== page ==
Alcohol and LGBT Communities


The research we have indicates that LGBT people drink more, and more often, than society as a whole.


Stonewall’s Prescription for Change: lesbian and bisexual women’s health check (2008) and Gay and Bisexual Men’s Health Survey (2012) research shows:


  • A third of lesbian & bisexual women drink three times or more a week compared to 25% of women in general
  • 42% of gay & bisexual men drink three times or more a week compared to 35% of men in general
  • 77% of lesbian, gay & bisexual people drank in the past week compared to 58% of women and 68% of men in general


The Part of the Picture research from The LGBT Foundation shows:


  • Alcohol use is consistently high across the sexes, sexual orientations and age groups
  • 29% of lesbian & bisexual women binge drink at least once a week compared to 15% of women in general
  • 34% of gay & bisexual men binge drink at least once a week compared to 19% of men in general
  • 16% drink at levels indicating potential dependency. (A comparative US study found 3.8% of the population generally drank at increasing or higher risk levels.)


There is little research on alcohol and trans people but the Trans Mental Health Study 2012 found that 47% of trans people drank at high and potentially problematic levels using the AUDIT C screening tool.


The reasons for higher consumption vary. Many LGB&T social activities tend to centre on the bar and club scene, and this may be the first place LGB&T people explore their sexual and gender identity with others. LGB&T people also face higher levels of discrimination or harassment, and alcohol may be used as a coping mechanism.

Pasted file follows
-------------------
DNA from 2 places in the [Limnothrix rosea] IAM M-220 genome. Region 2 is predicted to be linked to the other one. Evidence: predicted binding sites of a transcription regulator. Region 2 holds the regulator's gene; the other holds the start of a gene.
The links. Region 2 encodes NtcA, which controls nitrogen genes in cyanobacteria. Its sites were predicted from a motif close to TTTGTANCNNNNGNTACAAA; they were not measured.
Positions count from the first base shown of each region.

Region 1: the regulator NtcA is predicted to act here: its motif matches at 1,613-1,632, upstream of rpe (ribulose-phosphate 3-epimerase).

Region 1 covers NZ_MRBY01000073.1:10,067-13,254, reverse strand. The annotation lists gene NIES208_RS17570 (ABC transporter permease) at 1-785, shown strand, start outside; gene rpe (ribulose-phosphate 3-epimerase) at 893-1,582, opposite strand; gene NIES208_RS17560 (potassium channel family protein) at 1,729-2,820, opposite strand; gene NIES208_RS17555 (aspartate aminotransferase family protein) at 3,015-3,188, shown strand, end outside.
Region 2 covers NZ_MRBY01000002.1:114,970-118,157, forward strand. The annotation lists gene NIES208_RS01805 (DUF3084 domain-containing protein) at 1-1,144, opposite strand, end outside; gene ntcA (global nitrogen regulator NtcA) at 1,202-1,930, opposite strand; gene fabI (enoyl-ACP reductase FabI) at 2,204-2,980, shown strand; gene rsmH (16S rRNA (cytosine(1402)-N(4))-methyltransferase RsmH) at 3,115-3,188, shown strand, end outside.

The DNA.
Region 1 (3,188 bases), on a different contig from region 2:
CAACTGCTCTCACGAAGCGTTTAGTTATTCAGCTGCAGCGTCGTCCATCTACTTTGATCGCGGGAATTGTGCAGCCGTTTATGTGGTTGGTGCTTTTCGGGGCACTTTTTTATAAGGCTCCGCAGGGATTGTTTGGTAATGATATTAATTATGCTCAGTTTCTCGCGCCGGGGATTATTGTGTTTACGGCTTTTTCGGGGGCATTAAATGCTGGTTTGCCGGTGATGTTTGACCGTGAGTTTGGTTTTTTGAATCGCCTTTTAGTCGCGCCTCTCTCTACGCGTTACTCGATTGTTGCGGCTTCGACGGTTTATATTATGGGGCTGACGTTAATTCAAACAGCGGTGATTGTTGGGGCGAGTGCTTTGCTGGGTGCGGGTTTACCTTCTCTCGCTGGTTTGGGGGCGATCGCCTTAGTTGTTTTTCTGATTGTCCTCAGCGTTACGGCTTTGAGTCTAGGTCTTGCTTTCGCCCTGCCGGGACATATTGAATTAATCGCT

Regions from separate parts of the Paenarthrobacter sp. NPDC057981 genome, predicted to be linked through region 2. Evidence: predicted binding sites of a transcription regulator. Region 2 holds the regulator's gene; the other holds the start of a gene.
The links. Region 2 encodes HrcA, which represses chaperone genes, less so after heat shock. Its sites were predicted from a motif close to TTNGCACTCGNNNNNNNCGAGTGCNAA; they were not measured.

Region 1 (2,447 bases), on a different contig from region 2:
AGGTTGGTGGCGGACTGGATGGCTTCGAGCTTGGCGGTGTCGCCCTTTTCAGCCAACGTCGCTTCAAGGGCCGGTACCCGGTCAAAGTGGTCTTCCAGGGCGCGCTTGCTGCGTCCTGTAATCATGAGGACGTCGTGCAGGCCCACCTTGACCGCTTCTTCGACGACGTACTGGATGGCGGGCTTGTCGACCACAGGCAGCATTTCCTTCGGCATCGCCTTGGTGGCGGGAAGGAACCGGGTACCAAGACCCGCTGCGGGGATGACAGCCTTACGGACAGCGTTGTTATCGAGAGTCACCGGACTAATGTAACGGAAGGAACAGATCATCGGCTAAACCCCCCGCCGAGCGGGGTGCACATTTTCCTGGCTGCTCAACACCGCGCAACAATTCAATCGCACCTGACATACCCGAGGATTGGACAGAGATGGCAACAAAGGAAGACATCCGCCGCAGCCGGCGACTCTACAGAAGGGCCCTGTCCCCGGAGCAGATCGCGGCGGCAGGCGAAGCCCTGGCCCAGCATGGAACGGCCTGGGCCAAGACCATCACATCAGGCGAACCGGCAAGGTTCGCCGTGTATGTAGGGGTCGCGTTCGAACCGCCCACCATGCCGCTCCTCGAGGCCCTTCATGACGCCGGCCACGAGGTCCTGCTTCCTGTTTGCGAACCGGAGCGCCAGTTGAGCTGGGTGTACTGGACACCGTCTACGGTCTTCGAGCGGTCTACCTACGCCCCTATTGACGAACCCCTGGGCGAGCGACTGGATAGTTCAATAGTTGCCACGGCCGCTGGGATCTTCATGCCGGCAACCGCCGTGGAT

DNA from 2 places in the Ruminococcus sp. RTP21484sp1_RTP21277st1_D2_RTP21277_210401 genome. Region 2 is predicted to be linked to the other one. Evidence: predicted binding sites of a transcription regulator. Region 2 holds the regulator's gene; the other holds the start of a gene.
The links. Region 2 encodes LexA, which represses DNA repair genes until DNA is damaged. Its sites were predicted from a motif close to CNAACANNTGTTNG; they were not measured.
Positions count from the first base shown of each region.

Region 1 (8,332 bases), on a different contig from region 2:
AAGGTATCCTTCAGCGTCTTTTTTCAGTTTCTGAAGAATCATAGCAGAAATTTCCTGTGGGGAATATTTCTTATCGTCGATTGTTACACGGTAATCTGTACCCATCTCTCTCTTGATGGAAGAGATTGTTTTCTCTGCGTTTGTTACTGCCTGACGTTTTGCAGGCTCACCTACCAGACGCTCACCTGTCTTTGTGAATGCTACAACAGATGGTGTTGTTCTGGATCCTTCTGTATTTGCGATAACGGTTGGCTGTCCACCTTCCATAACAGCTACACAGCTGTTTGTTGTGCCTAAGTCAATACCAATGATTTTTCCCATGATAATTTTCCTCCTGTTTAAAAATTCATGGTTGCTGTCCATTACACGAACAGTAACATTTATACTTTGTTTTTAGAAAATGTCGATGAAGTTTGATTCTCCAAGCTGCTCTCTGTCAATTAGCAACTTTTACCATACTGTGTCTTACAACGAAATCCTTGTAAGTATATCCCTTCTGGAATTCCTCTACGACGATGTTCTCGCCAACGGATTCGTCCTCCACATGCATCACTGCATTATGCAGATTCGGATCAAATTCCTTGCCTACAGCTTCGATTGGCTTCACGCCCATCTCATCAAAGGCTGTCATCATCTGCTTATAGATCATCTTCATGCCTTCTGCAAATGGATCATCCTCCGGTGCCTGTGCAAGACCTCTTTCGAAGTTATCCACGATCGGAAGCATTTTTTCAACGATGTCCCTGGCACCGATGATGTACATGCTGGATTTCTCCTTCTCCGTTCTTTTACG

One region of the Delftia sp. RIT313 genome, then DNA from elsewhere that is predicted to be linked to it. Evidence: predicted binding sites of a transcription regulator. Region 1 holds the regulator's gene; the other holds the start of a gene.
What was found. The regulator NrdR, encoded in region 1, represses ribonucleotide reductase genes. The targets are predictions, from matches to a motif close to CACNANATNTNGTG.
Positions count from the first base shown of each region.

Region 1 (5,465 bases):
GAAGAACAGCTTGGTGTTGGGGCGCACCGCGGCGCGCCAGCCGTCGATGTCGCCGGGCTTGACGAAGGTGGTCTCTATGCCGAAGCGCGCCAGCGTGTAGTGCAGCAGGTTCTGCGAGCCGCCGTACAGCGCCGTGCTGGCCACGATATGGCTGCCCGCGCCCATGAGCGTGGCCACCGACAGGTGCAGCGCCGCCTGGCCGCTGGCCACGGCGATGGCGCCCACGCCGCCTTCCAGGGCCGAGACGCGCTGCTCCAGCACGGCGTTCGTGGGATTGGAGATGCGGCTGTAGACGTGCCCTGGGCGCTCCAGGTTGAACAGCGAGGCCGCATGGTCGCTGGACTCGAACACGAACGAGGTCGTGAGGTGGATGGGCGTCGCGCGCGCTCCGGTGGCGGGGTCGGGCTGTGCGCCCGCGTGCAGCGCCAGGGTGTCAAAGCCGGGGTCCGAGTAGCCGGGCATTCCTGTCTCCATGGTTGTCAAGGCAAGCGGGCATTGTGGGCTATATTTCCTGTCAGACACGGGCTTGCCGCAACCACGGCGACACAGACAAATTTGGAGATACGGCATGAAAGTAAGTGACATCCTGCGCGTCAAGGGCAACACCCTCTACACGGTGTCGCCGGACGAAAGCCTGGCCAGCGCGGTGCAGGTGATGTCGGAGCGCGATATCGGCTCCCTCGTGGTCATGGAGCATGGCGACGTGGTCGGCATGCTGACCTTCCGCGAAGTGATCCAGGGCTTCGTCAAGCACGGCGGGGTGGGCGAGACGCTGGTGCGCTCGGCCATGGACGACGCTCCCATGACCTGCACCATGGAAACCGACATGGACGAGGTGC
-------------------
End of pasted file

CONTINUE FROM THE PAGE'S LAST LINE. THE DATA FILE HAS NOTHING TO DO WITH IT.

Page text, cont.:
LGB&T people may not feel included in preventative health messaging about the risks of alcohol, as this may not be inclusive or targeted at them. LGB&T people also cite barriers in accessing healthcare support, such as encountering negative attitudes or feeling unsafe to disclose their sexual orientation or gender identity.


Increased risk may not be identified if people are not known to be LGB or trans. Stonewall found 46% of lesbian & bisexual women are not out to their GP (this rises to 66% of bisexual women). They also found 34% of gay & bisexual men are not out to their GP (which rises to ‘6 in 10’ bisexual men).


Stonewall also found half of lesbian & bisexual women and a third of gay & bisexual men reported a negative experience of accessing healthcare. In the NHS GP Survey LGB are twice as likely to rate their GP as poor or very poor than heterosexual people. These barriers mean that traditional settings for delivering brief interventions to identify increased risk from drinking such as GP surgeries or NHS services may not reach many LGB or trans people.



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